Mixing it up: A Perspective on Programming

From one major ballet company to another, programming can vary greatly—from the choreographers and dance styles featured, to the number of performances presented during a given season. But most large companies have one programmatic feature in common: a combination of mixed-bill and full-length productions.

Full-length works are usually story ballets like Swan Lake that last a few hours with two or three acts, follow a classic or well-known narrative, and offer big production value--with rich set and costume designs. A mixed-bill program is typically comprised of three short works and offers audiences a range of different choreographic styles and themes, in one performance.

SF Ballet’s Production Director Christopher Dennis explains the differences between mixed-bill programs and full-length productions, from a production standpoint.

Dores André in Arthur Pita's Salome // © Erik Tomasson

You oversee the Production department, which includes the backstage crew, lighting supervisor, and the stage managers (among other staff). In general, from your behind-the-scenes perspective, what’s the difference between getting a mixed-bill program on stage versus a full-length ballet?

Christopher Dennis: A full-length production is essentially a stand-alone ballet, so we only work with one choreographer and one design team to bring it to fruition.  And typically, because it’s longer, has a bigger budget, and more set and costume design elements, we have more time to work on it.

With a mixed-bill program, we’re usually working with three different teams and choreographers whose works are featured together on one program. Often, these choreographers have very different needs and visions for their ballets. But, because they all share a program, they are somewhat related—they all have to abide by the same parameters that we give them, like limited set design and lighting features. Also, with a mixed-bill work, we always have to keep in mind that in the future, each ballet will likely be on a different mixed-bill program, presented together with other ballets. It’s important that they all follow the same guidelines so that they can be interchangeable.


When you hear about an idea for a mixed-bill ballet from a choreographer, what’s the first thing you do?

CD: First, I listen to the full concept of the ballet with an open mind. Once I know what the choreographer is basically trying to achieve, I ask for more detail. For example, what design concepts do they have in mind and how do they want the lighting to look? Next, I work with my team on the feasibility of these concepts, based on our budget and the amount of time we have to build everything. I always try to be optimistic—instead of wondering if we can execute someone’s vision, I think about how we can do it.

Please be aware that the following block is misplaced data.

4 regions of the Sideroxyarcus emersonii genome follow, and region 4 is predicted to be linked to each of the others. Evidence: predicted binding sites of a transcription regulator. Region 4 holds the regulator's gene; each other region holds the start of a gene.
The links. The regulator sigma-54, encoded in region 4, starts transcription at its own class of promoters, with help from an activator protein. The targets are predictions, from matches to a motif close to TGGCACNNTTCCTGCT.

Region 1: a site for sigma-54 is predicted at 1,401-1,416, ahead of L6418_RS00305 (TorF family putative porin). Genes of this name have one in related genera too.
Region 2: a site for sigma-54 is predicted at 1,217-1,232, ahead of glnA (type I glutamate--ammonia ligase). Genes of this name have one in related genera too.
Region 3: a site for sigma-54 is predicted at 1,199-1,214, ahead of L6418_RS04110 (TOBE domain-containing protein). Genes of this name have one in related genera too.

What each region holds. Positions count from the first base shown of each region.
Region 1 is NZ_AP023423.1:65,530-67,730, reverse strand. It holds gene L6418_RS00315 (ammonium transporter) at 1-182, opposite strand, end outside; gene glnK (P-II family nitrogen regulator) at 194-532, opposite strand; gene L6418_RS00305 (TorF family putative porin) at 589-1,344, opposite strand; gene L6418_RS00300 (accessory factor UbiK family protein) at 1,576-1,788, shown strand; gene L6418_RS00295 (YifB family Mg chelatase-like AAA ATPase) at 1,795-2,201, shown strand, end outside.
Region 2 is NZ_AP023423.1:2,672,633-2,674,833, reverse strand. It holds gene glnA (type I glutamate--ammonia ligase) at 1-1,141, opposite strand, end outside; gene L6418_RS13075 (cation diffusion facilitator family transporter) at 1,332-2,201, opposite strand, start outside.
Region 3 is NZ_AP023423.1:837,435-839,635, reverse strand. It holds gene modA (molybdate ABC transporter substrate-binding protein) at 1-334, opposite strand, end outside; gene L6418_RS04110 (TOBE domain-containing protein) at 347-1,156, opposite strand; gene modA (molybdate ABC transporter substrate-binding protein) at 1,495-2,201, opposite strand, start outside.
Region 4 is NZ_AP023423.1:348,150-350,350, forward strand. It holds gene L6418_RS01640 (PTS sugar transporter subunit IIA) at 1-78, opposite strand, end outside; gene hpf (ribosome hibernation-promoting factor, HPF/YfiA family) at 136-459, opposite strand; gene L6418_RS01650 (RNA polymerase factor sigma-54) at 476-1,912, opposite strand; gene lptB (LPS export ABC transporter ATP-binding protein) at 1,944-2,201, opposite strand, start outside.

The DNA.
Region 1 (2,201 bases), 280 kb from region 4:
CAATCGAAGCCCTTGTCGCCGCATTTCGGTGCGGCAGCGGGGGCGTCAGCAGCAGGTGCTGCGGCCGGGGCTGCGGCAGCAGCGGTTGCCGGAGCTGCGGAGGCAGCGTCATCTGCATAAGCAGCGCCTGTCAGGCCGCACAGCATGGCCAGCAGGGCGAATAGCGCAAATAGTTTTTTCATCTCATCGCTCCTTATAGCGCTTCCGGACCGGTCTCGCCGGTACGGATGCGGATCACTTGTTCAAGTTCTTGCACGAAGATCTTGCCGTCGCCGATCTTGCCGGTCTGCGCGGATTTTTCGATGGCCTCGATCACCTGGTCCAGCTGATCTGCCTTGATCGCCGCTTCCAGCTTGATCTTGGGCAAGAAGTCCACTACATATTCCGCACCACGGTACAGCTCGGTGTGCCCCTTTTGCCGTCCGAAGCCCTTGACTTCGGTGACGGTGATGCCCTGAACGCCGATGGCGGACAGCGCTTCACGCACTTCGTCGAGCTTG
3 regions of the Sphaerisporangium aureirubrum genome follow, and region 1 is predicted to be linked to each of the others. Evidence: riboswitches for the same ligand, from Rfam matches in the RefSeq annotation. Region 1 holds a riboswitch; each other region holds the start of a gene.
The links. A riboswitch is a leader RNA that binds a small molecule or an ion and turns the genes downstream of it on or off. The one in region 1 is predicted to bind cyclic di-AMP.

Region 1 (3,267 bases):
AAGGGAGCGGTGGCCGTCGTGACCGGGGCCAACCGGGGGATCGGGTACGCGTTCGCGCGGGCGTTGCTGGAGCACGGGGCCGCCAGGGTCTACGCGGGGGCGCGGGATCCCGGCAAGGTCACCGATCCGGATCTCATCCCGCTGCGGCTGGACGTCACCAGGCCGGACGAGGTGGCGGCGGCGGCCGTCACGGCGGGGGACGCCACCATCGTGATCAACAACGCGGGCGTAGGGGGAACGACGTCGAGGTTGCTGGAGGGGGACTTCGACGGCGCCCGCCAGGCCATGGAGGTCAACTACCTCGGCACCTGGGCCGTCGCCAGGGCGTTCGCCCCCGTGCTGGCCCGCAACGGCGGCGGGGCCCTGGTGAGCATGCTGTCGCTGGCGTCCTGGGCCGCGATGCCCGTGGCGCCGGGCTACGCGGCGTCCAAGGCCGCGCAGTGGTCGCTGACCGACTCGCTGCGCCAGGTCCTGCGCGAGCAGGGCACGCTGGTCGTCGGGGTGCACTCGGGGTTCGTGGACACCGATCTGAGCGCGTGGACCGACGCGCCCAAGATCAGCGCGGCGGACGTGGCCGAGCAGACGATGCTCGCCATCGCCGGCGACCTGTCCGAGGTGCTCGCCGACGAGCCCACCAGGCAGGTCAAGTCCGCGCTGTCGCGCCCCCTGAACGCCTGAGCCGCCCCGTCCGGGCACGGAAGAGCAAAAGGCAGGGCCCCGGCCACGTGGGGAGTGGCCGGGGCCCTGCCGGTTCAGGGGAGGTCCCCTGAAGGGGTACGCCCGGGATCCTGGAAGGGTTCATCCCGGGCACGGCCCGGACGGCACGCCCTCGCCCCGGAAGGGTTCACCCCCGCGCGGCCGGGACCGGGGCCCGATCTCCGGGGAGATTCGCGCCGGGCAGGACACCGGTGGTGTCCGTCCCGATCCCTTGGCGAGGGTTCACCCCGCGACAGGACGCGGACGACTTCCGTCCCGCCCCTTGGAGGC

Why do you think it’s important to offer both mixed-bill and full-length ballets during a particular season?

CD: I think it rounds out the audience experience. For someone new to the art form, they can try out a number of different choreographers over one night of a mixed-bill performance or attend a full-length because they happen to know the story. For regular attendees, full-lengths allow them to see different casts in really meaty principal roles and with a mixed-bill, they’re able to see the range and diversity of the Company as a whole. You really can’t go wrong either way.


Do you lose anything by having more guidelines around mixed-bill ballets?

CD: I don’t think so. In fact, in some ways you have to be more thoughtful with a mixed-bill work because you have less to work with. For example, Arthur Pita’s upcoming world premiere Salome is a retelling of the biblical parable (and famous opera), but his vision is very stylistic and theatrical. His version takes place nowhere but he uses a real limousine on stage to set a particular mood. Between that, confetti cannons, and very contemporary costumes, he creates an atmosphere that’s more Mulholland Drive than biblical and it’s very effective. So on the one hand, the staging is very spare and simple. On the other, it was a bit of a curve-ball for us because we had to figure out how to move a real limo, which is like a large-scale prop, on and offstage. But we’re always up for the challenge, and it keeps us on our toes!

Explore: Who is Arthur Pita?

Arthur Pita began dancing ballet and modern dance in Johannesburg, South Africa. In 1991, at age 19, he moved to London to attend the London Contemporary Dance School for his master’s degree. Six years later, he joined Matthew Bourne’s dance company, New Adventures.

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